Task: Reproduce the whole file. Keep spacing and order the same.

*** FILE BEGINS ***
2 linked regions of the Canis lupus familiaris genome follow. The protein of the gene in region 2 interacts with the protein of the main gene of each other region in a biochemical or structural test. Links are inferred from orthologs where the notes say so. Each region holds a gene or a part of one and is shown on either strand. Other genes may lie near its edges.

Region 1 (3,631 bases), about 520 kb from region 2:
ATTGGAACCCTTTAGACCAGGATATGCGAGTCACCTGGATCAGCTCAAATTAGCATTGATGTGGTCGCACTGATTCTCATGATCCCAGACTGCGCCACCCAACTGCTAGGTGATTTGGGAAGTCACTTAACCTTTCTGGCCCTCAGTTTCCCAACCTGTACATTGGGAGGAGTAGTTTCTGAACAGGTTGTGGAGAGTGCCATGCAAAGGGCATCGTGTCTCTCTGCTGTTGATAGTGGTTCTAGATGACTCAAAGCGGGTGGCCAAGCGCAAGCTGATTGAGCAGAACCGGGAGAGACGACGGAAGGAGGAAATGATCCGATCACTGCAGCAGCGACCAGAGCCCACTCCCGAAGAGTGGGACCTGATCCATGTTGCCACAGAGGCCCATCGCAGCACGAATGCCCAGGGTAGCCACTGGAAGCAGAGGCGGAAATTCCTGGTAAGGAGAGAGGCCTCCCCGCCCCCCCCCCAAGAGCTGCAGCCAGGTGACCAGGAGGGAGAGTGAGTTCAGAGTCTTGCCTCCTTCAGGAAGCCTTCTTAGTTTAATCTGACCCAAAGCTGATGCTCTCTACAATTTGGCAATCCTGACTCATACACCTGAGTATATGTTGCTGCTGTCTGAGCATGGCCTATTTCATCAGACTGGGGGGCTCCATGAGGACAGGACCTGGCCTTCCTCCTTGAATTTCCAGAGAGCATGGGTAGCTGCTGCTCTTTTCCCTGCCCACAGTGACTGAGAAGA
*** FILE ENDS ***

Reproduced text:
2 linked regions of the Canis lupus familiaris genome follow. The protein of the gene in region 2 interacts with the protein of the main gene of each other region in a biochemical or structural test. Links are inferred from orthologs where the notes say so. Each region holds a gene or a part of one and is shown on either strand. Other genes may lie near its edges.

Region 1 (3,631 bases), about 520 kb from region 2:
ATTGGAACCCTTTAGACCAGGATATGCGAGTCACCTGGATCAGCTCAAATTAGCATTGATGTGGTCGCACTGATTCTCATGATCCCAGACTGCGCCACCCAACTGCTAGGTGATTTGGGAAGTCACTTAACCTTTCTGGCCCTCAGTTTCCCAACCTGTACATTGGGAGGAGTAGTTTCTGAACAGGTTGTGGAGAGTGCCATGCAAAGGGCATCGTGTCTCTCTGCTGTTGATAGTGGTTCTAGATGACTCAAAGCGGGTGGCCAAGCGCAAGCTGATTGAGCAGAACCGGGAGAGACGACGGAAGGAGGAAATGATCCGATCACTGCAGCAGCGACCAGAGCCCACTCCCGAAGAGTGGGACCTGATCCATGTTGCCACAGAGGCCCATCGCAGCACGAATGCCCAGGGTAGCCACTGGAAGCAGAGGCGGAAATTCCTGGTAAGGAGAGAGGCCTCCCCGCCCCCCCCCCAAGAGCTGCAGCCAGGTGACCAGGAGGGAGAGTGAGTTCAGAGTCTTGCCTCCTTCAGGAAGCCTTCTTAGTTTAATCTGACCCAAAGCTGATGCTCTCTACAATTTGGCAATCCTGACTCATACACCTGAGTATATGTTGCTGCTGTCTGAGCATGGCCTATTTCATCAGACTGGGGGGCTCCATGAGGACAGGACCTGGCCTTCCTCCTTGAATTTCCAGAGAGCATGGGTAGCTGCTGCTCTTTTCCCTGCCCACAGTGACTGAGAAGA